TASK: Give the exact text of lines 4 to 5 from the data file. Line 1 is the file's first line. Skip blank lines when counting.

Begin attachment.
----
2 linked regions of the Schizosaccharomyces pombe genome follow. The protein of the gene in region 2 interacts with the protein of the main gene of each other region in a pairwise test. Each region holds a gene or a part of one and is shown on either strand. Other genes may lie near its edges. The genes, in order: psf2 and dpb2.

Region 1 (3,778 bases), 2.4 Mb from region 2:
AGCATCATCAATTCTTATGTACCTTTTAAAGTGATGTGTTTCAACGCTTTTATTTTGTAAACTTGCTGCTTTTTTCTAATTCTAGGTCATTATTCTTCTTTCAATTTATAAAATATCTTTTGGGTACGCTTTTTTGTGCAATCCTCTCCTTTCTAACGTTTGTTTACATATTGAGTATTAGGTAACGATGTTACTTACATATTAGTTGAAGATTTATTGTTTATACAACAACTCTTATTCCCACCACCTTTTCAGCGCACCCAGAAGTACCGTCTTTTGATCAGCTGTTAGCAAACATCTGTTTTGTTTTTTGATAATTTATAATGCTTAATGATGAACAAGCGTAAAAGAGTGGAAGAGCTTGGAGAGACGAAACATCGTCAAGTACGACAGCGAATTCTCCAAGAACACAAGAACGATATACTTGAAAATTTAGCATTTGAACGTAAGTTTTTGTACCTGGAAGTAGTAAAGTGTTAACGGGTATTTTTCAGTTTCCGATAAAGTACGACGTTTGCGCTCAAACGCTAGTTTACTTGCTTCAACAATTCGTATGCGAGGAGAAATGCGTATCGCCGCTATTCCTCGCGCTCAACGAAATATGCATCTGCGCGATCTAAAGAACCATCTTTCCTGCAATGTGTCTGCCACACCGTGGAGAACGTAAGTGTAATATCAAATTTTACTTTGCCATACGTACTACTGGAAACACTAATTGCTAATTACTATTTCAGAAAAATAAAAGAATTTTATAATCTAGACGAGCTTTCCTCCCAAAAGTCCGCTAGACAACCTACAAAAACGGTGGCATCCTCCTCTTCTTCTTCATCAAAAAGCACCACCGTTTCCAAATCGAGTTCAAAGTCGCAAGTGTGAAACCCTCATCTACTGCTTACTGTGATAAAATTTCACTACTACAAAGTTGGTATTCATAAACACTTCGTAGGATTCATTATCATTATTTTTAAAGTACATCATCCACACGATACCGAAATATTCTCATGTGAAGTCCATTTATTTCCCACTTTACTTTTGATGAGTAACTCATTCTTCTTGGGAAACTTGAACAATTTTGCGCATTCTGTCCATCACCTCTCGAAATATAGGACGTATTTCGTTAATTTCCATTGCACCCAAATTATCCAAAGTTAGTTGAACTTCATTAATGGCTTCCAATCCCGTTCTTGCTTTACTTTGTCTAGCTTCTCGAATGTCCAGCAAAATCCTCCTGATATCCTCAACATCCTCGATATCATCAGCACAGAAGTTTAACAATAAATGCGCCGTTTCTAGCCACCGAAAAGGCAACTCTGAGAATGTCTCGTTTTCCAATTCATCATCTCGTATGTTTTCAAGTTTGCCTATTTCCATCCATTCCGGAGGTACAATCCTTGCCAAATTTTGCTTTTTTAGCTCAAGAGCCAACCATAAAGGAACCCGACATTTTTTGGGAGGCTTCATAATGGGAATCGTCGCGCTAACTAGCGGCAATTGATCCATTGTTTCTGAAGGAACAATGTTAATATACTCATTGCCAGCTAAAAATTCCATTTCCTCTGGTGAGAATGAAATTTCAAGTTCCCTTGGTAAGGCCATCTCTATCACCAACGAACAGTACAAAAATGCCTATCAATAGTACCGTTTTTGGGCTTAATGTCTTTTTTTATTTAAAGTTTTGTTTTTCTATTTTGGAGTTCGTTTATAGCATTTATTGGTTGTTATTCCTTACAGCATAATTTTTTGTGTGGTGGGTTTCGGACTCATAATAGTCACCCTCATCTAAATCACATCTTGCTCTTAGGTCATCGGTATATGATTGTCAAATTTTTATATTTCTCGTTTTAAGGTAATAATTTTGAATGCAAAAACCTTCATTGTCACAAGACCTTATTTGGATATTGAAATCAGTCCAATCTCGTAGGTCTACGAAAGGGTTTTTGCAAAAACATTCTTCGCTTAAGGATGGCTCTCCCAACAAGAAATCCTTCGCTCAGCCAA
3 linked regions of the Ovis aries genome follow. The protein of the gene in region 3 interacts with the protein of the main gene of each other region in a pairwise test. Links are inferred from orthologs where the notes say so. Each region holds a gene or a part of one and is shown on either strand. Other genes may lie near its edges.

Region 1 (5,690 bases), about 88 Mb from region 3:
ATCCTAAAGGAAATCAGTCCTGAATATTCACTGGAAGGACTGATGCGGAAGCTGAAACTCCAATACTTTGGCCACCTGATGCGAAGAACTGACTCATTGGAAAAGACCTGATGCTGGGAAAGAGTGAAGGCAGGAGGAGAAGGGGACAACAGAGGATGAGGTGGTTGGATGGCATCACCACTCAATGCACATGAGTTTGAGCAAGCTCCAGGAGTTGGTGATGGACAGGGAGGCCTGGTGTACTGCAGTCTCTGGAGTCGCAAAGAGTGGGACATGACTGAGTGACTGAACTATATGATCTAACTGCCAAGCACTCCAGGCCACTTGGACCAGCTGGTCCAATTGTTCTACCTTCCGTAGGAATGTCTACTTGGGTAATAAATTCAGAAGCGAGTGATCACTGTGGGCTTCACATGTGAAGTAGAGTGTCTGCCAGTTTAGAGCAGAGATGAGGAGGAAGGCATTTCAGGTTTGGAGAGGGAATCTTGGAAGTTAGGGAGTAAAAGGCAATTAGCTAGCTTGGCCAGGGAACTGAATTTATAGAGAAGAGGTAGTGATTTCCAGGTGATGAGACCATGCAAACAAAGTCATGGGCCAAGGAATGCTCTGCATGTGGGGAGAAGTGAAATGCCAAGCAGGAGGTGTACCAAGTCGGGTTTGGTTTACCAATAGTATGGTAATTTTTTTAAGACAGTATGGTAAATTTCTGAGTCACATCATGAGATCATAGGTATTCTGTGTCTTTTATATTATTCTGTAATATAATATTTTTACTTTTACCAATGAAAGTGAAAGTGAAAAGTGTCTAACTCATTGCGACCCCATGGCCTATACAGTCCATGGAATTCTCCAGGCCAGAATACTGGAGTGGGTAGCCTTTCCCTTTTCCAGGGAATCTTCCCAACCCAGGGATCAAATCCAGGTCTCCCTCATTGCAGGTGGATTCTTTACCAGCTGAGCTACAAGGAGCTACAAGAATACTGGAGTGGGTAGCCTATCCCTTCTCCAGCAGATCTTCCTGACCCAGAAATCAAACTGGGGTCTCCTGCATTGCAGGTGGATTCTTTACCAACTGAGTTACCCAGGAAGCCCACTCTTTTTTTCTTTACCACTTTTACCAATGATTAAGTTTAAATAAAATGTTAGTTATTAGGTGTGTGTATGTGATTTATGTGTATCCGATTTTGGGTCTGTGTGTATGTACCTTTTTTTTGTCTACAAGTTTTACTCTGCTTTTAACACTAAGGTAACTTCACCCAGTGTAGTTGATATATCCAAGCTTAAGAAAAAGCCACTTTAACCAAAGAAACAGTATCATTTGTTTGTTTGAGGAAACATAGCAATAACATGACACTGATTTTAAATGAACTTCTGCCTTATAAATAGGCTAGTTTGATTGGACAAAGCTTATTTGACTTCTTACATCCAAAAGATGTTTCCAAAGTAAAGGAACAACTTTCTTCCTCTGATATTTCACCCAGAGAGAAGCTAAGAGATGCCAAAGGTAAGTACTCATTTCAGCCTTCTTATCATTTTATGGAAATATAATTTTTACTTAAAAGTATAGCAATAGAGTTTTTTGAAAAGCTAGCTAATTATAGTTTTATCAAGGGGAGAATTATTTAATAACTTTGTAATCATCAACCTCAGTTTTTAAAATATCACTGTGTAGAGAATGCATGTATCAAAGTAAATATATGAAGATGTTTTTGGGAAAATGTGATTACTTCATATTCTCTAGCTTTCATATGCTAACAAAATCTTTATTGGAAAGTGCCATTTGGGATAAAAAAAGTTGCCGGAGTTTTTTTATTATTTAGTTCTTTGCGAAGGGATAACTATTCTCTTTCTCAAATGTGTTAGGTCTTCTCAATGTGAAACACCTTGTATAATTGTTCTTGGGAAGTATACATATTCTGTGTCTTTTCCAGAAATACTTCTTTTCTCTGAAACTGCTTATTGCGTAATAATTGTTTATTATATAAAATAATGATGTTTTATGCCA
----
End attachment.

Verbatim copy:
3 linked regions of the Ovis aries genome follow. The protein of the gene in region 3 interacts with the protein of the main gene of each other region in a pairwise test. Links are inferred from orthologs where the notes say so. Each region holds a gene or a part of one and is shown on either strand. Other genes may lie near its edges.

Region 1 (5,690 bases), about 88 Mb from region 3: